If the first half of the Alabama game was a car wreck, then the second half offered hope.
"A lot of people told me to use it as a learning experience and forget about the bad parts," Gilbert said. "Obviously, it's still a tough loss."
The overall lesson learned by Brown was never to be boxed in like that again. As good as Texas and McCoy were last season, fate and Alabama exposed a fatal flaw. Never be in a position to lose based on the health of one player. A couple of significant coaches had hammered that home to Brown long ago -- Vince Dooley, the Georgia legend, and his brother Bill, who won 162 games in 26 years at North Carolina, Virginia Tech and Wake Forest.
That's why things will change fairly drastically. As good as the 6-foot-4, 215-pound Gilbert is, he won't be the constant centerpiece in the offense. Texas, 61st in rushing last season, will run the ball effectively no matter what --Brown has promised it. The offense will have more of a pro-style look, there will be players in motion, look for a fullback or H-back to lead block and more tight end.
|Gilbert and running back Tre Newton will be counted on to produce points. (US Presswire)|
No surprise there. One of the nation's football hotbeds has become a breeding ground for spread quarterbacks. The state of Texas led Division I-A in starting quarterbacks last season (22). Texas has helped lead that revolution with native Texan spread guys producing a national championship (Vince Young) and the school's career passing record (McCoy).
"You average  points per game and win 13 games, so what we did was right," Brown said of last season. "But what has happened is, it's harder to find tailbacks than it used to be. We're having trouble finding tight ends. We're having trouble finding fullbacks.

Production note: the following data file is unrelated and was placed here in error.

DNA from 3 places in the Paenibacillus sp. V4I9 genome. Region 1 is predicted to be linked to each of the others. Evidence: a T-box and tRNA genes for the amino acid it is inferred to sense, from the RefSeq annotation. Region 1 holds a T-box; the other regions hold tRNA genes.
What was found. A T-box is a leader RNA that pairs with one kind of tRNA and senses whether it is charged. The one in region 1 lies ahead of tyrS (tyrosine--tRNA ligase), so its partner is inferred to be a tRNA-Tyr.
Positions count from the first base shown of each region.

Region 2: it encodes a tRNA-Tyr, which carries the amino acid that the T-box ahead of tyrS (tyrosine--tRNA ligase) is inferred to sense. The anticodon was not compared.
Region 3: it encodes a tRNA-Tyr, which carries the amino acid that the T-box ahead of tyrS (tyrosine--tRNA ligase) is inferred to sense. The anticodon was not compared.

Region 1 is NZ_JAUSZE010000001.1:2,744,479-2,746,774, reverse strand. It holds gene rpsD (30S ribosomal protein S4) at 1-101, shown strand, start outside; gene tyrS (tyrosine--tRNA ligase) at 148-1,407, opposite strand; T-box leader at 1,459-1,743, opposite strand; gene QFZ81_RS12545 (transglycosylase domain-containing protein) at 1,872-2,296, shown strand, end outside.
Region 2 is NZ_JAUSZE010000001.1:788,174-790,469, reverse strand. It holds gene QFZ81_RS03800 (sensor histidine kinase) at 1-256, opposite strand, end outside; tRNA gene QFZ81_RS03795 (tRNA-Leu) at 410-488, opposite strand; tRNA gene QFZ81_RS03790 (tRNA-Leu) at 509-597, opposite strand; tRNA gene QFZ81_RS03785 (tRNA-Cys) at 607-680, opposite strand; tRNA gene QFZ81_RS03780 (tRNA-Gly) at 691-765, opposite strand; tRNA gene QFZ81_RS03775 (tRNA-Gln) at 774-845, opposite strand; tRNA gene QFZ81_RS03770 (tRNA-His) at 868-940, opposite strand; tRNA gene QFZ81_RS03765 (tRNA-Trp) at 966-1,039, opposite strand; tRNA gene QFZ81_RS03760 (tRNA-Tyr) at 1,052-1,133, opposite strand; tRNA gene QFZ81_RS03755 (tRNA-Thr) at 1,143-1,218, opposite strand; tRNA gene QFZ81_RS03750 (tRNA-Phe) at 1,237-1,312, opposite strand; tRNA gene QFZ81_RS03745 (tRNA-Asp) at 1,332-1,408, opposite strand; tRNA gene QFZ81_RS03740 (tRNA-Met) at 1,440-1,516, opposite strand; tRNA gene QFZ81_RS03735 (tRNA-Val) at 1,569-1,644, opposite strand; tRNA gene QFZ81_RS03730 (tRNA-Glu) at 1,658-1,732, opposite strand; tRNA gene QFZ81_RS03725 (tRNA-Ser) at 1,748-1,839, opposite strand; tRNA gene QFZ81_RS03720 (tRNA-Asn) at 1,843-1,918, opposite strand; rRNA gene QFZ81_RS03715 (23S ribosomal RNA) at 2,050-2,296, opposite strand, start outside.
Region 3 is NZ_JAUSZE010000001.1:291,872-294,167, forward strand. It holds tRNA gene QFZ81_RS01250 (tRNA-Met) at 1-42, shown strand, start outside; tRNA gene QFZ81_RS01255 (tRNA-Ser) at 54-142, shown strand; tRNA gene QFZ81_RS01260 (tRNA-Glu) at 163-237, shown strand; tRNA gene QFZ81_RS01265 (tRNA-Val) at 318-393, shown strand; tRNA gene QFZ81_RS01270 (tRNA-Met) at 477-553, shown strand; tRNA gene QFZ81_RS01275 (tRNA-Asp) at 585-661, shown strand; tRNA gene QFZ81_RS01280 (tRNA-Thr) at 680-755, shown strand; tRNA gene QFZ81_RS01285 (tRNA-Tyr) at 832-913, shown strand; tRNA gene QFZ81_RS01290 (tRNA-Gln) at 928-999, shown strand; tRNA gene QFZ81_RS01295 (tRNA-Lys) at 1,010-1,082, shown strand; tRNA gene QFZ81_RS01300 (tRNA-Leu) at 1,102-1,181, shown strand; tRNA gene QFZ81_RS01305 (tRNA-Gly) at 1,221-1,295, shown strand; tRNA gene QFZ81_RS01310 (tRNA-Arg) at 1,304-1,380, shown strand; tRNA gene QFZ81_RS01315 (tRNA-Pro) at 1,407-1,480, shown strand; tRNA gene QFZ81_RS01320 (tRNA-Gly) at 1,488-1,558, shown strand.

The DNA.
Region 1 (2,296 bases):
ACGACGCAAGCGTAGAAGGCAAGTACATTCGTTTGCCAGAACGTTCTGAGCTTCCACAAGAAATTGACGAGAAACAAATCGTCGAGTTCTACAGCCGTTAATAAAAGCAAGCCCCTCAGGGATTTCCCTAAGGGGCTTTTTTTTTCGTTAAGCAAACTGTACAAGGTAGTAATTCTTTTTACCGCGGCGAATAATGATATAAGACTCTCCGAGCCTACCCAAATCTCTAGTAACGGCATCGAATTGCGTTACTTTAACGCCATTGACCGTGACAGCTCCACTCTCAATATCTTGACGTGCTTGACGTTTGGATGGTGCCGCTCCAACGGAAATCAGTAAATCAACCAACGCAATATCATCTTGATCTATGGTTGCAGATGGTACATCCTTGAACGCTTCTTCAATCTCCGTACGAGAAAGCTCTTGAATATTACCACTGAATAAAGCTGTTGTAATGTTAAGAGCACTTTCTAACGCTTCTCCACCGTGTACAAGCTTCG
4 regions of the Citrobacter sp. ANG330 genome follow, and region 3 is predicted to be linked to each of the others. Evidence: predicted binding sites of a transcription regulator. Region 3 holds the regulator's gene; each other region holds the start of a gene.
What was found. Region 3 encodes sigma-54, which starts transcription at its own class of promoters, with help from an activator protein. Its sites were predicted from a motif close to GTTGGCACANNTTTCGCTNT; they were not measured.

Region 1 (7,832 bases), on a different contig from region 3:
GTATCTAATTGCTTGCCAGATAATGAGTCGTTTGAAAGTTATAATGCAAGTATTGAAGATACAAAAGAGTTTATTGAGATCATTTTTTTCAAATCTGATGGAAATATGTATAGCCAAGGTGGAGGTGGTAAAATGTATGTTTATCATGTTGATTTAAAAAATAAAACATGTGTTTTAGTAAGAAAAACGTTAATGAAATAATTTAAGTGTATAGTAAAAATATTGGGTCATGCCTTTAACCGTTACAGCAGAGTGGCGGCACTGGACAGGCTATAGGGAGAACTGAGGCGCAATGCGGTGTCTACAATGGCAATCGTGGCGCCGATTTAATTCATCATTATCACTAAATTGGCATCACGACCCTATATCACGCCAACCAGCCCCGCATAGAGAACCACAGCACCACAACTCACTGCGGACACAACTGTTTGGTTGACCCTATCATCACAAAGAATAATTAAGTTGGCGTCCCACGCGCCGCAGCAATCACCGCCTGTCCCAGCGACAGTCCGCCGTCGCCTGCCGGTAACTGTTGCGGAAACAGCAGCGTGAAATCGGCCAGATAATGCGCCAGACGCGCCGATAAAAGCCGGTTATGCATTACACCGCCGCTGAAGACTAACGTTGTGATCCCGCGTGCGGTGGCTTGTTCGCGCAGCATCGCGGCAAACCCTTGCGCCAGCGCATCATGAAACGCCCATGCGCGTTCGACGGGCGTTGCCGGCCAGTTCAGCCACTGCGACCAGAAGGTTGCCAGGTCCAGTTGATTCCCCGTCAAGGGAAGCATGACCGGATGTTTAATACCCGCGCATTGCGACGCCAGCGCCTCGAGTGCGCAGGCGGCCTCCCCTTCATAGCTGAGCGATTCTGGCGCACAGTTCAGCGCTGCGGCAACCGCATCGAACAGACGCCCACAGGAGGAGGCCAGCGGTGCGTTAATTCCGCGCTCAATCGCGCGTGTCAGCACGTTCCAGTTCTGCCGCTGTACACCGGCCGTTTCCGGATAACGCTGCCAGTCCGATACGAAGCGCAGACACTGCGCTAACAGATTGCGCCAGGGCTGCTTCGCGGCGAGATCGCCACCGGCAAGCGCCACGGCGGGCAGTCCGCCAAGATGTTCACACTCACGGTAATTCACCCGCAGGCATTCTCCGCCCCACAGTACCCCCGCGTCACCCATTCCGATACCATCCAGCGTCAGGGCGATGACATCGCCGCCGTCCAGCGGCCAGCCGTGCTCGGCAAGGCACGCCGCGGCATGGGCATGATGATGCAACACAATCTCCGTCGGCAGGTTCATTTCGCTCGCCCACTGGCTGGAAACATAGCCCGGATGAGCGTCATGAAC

"If we're going to get to the BCS, we're going to play a physical two-back team. We need to go and have some two-back physical running."
Combine a new quarterback, Texas tweaking its offense and the nation's unholy obsession over Tim Tebow going under center, you've got some issues. At least to some.
"It's just different," Gilbert said. "I don't know if there is anything tougher about it."
"He's just a work in progress," receiver James Kirkendoll said. "He's got a lot of work on him ... He's still trying to figure it out. He showed flashes of it in the [championship] game. He's going to learn. We're here to guide him along the way."
In the first public practice of the spring on Tuesday, Gilbert was both raw and brilliant -- kind of like the title game. He threw a troubling interception across the middle to defensive back Christian Scott, but also threw a deep, sideline rocket to Kirkendoll for about 30 yards.
Gilbert is the subject of one of several questions surrounding Texas this spring. Who will he throw to? Shipley is gone. Promising Marquise Goodwin is running track. Who will replace All-American corner Earl Thomas? Who will run it? There hasn't been a go-to back at Texas for a while. There are holdovers like Vondrell McGee, Tre Newton and Fozzy Whittaker, but if you're looking for something new, check out redshirt freshman Chris Whaley, a 6-3, 245-pound brute with speed.
Fortunately, Brown has a good track record at retooling. The quarterback position has moved seamlessly from Major Applewhite to Chris Simms to Young to McCoy. You have to feel good, then, about Gilbert.
He is taller than McCoy, with a stronger arm. Not many kids have a former NFL quarterback as a dad. Texas coaches and fans have had a glimpse, under trying circumstances, of what is to come.
Best of all, for now, Gilbert has the humble thing down.
"Obviously, the expectation level is high and it should be," Gale Gilbert said. "I think he is wired probably to handle that."